Invisible Dark Matter
Professor of physics Andrea Pocar and his students designed and built a grid that is one of the key components of DarkSide-50, created in 2009 by an international coalition and housed in Italy’s Gran Sasso National Laboratory. Undergraduates such as Arthur Kurlej ’15 and Kirsten Randle ’15 designed, assembled, and welded this delicate apparatus into place.
While dark matter can be inferred from its gravitational effects, physicists have great difficulty identifying it, as it otherwise hardly interacts with “regular” matter. So they have to innovate ways to detect it.
Can Government Do Anything Right?
Pump Up the Volume!
Podos, an expert in bioacoustics, will travel to Manaus, Brazil, at the confluence of the Amazon with the Rio Negro, where he is collaborating with Mario Cohn-Haft, curator of birds at the National Institute of Amazonian Research (INPA). Using sound-level meters, high-quality sound recorders, and high-speed video, the team intends to document how these species interact with their habitat through their song.
For her work, Hardy has been selected as the inaugural recipient of the university’s Mahoney Life Sciences Prize, an award she was presented on June 19 at the University Club in Boston.
Jennings is a powerhouse in the industry, a maniacally focused overachiever believed to be the only superintendent to have worked at five USGA charter clubs. In addition to Shinnecock Hills, he has overseen the Chicago Golf Club in Wheaton, Illinois; St. Andrew’s Golf Club in Yonkers, New York.; the Country Club in Brookline, Massachusetts; and the Newport (Rhode Island) Golf Club. Over the years, they and a number of other clubs have richly benefitted from Jennings’s energy, prowess, and eye for opportunity.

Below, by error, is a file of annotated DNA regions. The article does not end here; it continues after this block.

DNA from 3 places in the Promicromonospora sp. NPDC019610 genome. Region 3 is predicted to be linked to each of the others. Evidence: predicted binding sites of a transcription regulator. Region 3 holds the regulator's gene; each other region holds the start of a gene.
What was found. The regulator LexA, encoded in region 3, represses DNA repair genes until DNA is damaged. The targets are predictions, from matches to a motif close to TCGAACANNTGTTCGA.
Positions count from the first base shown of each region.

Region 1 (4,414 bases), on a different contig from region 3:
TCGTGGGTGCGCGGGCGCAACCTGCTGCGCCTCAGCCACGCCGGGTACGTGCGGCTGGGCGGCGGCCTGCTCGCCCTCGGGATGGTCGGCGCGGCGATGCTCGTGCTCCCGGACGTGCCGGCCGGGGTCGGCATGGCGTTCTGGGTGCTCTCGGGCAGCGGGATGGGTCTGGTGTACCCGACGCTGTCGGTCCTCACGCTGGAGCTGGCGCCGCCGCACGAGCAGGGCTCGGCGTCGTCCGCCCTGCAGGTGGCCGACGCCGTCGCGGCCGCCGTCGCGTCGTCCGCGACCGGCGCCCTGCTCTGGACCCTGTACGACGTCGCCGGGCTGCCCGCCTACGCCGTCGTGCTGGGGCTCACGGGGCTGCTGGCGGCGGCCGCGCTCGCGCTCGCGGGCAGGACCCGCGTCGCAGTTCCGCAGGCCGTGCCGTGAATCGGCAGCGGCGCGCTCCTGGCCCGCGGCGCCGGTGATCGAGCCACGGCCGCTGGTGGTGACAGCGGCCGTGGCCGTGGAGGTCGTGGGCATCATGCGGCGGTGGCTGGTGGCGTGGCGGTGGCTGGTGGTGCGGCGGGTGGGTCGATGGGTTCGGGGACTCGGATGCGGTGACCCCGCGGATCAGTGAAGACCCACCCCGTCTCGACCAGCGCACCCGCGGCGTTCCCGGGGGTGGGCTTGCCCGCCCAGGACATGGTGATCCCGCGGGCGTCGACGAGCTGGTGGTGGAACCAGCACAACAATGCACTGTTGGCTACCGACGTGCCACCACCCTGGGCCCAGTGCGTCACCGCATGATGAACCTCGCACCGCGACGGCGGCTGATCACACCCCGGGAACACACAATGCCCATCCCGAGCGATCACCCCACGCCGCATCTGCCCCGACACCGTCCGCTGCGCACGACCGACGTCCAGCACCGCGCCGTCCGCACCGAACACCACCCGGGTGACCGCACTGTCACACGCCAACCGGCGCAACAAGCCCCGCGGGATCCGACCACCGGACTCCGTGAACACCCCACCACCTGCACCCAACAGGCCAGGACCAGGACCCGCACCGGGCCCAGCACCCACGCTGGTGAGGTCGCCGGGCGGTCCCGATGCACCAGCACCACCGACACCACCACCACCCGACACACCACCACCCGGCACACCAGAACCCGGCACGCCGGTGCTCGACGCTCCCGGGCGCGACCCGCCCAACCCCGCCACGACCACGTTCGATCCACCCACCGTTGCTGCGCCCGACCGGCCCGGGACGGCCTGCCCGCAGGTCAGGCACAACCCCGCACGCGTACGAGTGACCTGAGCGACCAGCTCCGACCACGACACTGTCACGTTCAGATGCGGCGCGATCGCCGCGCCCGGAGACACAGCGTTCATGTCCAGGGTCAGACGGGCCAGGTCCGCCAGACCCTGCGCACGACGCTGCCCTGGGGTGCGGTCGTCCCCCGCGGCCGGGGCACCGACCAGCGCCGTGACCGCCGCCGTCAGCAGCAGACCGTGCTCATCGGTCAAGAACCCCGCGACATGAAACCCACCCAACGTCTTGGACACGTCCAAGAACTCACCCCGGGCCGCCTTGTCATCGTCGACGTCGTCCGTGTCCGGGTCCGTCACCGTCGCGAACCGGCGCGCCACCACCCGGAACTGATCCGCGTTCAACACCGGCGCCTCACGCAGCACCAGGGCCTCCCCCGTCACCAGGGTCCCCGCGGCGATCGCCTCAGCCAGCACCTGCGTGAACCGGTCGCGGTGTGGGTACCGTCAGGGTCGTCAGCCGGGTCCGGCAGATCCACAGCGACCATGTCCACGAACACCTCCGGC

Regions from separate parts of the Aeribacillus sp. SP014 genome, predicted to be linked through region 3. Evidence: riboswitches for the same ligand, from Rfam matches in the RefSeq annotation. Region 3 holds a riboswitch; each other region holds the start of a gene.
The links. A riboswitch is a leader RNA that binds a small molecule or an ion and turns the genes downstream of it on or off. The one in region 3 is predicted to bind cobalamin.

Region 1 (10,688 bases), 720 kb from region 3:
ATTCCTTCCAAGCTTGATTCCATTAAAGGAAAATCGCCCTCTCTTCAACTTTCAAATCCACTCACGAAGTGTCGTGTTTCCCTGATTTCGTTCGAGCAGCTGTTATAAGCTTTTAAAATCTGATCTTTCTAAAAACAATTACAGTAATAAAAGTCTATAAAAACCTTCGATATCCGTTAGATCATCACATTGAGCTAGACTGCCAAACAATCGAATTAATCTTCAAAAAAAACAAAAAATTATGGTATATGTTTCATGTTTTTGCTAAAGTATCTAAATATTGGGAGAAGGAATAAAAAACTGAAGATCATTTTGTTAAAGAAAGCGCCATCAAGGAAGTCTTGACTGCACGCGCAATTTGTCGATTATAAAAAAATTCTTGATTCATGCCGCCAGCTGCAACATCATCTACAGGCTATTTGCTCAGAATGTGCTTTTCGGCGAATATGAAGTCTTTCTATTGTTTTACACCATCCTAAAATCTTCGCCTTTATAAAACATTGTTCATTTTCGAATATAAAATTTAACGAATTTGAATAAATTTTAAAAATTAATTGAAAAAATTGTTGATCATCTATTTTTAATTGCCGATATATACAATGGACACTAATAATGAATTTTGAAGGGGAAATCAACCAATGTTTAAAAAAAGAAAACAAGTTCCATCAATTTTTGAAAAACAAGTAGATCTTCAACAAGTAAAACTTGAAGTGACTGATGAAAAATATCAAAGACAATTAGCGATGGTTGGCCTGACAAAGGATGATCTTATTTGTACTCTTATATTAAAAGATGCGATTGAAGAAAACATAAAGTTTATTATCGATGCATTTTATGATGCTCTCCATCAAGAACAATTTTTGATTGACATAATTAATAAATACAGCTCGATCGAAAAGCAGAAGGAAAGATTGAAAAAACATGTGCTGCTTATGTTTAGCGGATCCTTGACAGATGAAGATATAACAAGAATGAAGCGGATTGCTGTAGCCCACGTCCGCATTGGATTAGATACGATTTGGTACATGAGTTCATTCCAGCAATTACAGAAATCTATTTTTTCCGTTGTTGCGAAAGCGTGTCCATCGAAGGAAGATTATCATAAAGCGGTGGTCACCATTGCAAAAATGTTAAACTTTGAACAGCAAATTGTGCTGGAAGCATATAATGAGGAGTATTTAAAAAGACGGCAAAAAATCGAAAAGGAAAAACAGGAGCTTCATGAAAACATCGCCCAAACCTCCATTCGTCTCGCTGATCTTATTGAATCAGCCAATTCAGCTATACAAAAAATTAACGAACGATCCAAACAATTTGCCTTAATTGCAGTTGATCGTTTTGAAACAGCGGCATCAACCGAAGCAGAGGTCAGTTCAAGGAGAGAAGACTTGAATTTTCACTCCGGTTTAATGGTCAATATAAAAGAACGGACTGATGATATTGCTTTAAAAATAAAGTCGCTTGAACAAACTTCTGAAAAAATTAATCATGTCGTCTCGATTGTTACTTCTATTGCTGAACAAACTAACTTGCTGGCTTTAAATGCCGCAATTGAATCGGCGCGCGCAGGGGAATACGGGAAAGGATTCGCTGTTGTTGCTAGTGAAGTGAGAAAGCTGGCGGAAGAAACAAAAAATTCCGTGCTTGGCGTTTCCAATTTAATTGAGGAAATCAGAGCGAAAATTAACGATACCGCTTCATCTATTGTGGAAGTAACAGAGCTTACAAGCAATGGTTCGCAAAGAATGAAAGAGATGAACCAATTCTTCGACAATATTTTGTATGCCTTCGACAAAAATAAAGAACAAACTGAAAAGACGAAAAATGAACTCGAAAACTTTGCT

A Story to Report
Reviving the Noble Elm
“That’s the future, right there,” says Justin Hailey ’18S, ’20, as he gently pokes an elm seed into a seed tray in the potting classroom of the UMass Amherst College of Natural Sciences Research and Education Greenhouse.
Hailey is one of 16 arboriculture/urban forestry students in the community forestry course taught by Richard Harper, Extension assistant professor in the department of environmental conservation. On an April afternoon, his class planted six different varieties of American elm seeds provided by the USDA Forest Service lab in Delaware, Ohio.